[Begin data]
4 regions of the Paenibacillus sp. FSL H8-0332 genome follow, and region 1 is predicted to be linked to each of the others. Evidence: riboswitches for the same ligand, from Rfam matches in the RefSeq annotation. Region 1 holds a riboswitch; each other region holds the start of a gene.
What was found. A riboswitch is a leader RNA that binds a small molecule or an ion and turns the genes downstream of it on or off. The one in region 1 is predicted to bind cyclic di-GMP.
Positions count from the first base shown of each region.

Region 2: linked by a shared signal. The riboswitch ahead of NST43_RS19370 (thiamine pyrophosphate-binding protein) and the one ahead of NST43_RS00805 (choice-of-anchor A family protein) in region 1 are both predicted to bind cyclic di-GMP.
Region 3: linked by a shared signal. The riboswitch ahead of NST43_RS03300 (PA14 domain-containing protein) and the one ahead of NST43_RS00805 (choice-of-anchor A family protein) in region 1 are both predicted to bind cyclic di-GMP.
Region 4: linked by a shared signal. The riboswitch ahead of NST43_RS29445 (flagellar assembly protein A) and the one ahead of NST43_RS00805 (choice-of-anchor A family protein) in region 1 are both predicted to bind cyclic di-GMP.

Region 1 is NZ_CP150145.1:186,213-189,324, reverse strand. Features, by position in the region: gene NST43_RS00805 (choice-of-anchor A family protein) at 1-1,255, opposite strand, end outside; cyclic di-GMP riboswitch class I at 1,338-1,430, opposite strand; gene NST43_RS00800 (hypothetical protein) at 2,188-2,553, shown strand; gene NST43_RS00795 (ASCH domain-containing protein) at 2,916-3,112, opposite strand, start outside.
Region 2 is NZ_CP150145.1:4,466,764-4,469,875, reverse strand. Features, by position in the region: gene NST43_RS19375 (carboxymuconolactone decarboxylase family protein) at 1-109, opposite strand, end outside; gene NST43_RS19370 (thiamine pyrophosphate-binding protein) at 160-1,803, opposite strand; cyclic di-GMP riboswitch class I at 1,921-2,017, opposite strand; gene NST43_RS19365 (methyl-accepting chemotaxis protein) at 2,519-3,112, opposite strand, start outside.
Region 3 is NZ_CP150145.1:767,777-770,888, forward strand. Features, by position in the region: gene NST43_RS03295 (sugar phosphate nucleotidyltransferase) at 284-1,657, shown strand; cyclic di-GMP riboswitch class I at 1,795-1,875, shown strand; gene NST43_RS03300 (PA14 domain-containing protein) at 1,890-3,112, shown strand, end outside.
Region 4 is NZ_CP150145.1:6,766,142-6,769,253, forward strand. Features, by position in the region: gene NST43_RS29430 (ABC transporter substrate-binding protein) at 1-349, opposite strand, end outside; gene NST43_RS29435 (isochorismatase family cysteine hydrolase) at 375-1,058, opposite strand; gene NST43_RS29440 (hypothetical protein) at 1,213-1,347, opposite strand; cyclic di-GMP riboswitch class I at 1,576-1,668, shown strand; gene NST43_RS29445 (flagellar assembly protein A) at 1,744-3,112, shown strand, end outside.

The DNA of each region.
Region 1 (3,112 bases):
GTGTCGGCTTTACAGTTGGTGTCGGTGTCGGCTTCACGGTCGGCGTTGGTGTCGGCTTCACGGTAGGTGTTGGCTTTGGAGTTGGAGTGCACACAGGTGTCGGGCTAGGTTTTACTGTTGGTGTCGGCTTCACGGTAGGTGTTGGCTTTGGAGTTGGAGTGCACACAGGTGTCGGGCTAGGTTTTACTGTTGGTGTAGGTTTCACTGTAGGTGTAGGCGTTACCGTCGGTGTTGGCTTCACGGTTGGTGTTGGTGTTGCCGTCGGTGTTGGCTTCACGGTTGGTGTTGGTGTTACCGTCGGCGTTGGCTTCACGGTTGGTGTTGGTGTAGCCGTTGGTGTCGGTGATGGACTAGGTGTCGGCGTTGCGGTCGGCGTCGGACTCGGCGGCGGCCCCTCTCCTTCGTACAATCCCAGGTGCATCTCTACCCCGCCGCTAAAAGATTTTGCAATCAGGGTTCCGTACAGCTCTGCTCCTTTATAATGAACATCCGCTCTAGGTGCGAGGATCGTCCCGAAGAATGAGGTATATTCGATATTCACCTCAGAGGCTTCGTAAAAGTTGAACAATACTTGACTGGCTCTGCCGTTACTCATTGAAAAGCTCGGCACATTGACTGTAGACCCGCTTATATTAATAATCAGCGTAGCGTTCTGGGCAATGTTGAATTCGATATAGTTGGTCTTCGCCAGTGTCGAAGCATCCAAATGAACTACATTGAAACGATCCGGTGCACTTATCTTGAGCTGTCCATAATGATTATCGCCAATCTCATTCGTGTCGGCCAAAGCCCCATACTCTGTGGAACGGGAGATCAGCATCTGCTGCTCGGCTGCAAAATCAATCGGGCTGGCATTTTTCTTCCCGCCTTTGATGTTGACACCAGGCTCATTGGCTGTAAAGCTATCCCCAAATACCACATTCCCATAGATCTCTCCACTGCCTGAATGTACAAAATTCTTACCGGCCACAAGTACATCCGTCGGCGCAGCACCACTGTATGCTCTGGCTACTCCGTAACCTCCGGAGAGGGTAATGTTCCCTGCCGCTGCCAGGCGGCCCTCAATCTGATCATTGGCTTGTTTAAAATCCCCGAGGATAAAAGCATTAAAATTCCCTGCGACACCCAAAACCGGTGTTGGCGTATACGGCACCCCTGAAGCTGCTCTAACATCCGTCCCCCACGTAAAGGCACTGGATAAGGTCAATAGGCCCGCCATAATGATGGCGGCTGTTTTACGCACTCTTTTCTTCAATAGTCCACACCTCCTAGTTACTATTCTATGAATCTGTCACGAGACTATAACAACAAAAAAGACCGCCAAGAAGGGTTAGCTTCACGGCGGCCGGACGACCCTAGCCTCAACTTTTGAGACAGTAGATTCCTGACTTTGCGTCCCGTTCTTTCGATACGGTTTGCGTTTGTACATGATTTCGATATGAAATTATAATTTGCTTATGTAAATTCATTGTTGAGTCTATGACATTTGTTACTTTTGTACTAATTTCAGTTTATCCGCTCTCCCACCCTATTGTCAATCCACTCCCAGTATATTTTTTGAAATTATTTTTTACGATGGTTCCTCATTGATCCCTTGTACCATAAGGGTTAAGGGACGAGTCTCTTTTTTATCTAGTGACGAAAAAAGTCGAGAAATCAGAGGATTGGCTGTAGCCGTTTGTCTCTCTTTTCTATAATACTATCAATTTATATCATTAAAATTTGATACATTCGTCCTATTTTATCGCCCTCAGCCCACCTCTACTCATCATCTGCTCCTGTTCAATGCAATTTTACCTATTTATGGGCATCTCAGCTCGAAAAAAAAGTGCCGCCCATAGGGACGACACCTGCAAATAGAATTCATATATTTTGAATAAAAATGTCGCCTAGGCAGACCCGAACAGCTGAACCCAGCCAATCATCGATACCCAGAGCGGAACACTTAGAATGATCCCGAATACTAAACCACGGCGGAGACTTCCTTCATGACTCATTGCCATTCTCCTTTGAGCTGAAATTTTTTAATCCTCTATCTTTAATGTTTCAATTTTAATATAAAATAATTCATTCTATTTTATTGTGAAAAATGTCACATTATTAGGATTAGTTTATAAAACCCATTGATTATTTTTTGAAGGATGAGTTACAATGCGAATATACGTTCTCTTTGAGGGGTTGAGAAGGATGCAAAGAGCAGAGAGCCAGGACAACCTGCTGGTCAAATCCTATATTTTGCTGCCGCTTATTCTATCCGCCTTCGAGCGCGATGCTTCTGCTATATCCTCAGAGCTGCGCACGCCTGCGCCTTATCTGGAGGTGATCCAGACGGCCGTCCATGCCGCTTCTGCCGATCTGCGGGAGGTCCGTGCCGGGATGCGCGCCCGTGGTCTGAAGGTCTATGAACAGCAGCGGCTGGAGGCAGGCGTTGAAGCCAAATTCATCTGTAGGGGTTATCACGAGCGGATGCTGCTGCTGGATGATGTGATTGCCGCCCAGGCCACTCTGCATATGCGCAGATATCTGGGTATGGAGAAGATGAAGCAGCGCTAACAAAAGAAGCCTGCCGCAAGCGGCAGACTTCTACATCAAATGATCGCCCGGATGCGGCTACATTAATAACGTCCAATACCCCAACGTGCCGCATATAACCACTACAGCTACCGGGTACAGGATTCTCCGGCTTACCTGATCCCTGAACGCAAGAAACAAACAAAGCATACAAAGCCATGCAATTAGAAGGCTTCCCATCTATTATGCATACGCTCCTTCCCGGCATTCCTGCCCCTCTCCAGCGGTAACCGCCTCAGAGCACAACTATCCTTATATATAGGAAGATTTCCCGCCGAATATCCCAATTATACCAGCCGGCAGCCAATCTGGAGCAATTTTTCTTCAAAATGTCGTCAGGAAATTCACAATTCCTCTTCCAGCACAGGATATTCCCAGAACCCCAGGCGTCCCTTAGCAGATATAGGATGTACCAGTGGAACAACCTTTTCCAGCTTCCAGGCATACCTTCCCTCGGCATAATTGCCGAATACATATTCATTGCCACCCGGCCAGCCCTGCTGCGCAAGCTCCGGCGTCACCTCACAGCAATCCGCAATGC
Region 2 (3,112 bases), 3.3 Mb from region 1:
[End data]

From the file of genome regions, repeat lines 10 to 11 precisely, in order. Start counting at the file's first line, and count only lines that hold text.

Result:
Region 4 is NZ_CP150145.1:6,766,142-6,769,253, forward strand. Features, by position in the region: gene NST43_RS29430 (ABC transporter substrate-binding protein) at 1-349, opposite strand, end outside; gene NST43_RS29435 (isochorismatase family cysteine hydrolase) at 375-1,058, opposite strand; gene NST43_RS29440 (hypothetical protein) at 1,213-1,347, opposite strand; cyclic di-GMP riboswitch class I at 1,576-1,668, shown strand; gene NST43_RS29445 (flagellar assembly protein A) at 1,744-3,112, shown strand, end outside.

The DNA of each region.